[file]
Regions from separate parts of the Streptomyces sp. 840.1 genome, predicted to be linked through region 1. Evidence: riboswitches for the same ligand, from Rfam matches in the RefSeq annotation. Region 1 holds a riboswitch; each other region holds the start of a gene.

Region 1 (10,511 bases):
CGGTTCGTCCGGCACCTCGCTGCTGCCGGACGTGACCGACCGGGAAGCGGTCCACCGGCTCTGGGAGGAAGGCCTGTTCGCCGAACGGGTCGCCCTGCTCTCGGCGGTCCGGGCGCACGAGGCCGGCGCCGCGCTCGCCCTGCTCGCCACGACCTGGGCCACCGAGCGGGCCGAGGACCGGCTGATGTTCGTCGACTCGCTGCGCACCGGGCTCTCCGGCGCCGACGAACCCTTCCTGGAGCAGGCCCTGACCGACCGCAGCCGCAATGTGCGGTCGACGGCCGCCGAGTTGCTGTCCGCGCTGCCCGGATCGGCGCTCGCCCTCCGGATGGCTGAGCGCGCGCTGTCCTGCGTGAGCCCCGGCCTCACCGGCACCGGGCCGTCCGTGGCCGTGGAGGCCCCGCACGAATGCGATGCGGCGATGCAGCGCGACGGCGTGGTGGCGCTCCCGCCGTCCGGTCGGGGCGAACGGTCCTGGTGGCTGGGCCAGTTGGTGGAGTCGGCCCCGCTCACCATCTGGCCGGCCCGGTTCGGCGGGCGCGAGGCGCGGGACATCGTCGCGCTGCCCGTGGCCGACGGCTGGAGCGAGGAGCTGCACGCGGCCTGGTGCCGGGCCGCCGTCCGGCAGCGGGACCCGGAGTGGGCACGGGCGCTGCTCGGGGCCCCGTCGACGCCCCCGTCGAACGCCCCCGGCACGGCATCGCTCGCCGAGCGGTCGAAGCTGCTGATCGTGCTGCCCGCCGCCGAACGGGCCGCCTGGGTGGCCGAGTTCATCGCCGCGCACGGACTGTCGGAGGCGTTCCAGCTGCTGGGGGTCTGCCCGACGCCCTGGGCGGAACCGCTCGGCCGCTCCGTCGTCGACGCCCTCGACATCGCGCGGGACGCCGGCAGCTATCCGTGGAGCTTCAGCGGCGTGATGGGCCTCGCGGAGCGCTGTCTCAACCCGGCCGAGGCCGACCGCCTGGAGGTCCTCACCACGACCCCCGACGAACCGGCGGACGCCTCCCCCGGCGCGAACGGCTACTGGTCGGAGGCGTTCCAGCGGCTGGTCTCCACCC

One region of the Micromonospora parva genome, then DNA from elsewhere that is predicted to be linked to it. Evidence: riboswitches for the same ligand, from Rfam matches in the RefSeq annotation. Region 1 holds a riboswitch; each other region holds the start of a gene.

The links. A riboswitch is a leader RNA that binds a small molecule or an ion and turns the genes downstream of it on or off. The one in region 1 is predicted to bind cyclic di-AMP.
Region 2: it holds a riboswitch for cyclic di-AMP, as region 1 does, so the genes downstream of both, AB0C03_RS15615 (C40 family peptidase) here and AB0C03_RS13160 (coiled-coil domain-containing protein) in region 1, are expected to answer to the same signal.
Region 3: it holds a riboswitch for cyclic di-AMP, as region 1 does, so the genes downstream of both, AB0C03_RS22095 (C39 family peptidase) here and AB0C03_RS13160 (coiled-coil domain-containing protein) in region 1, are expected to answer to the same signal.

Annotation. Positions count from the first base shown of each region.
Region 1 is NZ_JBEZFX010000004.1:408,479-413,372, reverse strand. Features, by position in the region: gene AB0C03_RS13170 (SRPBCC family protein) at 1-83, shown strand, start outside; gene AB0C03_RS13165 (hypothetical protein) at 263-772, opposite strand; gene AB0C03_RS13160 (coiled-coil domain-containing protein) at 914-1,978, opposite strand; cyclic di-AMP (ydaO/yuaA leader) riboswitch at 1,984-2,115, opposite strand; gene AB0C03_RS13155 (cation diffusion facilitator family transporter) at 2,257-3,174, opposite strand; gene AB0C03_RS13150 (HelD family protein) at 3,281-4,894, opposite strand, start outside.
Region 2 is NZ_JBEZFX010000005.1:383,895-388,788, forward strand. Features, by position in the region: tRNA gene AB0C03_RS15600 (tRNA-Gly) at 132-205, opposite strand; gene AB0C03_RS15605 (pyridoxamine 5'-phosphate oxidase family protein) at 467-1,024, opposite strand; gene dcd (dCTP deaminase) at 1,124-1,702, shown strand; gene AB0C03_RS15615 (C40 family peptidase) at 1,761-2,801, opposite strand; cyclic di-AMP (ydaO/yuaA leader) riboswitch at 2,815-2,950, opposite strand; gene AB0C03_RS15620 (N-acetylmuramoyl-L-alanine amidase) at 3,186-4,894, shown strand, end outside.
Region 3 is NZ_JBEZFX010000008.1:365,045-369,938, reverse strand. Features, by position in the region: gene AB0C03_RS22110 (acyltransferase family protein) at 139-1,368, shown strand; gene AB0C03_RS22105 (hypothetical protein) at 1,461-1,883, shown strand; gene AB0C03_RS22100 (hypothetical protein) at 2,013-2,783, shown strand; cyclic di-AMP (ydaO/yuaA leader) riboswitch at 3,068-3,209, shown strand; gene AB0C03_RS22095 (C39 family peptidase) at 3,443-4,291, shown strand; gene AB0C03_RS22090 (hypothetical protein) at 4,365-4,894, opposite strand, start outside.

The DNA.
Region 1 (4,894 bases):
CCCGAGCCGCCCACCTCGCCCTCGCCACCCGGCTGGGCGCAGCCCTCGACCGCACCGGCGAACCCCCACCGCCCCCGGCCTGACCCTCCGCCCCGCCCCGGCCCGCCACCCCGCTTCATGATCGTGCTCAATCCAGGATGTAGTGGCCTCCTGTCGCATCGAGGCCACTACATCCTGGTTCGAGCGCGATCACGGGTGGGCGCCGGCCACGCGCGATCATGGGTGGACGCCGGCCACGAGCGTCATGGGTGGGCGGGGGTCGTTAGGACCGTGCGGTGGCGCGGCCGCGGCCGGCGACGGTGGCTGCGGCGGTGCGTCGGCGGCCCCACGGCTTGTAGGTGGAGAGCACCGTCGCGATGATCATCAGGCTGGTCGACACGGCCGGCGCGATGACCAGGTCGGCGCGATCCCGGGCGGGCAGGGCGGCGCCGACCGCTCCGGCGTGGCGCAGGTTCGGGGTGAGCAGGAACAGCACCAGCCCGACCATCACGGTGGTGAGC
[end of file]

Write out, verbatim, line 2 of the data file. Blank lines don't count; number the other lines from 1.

Region 1 (10,511 bases):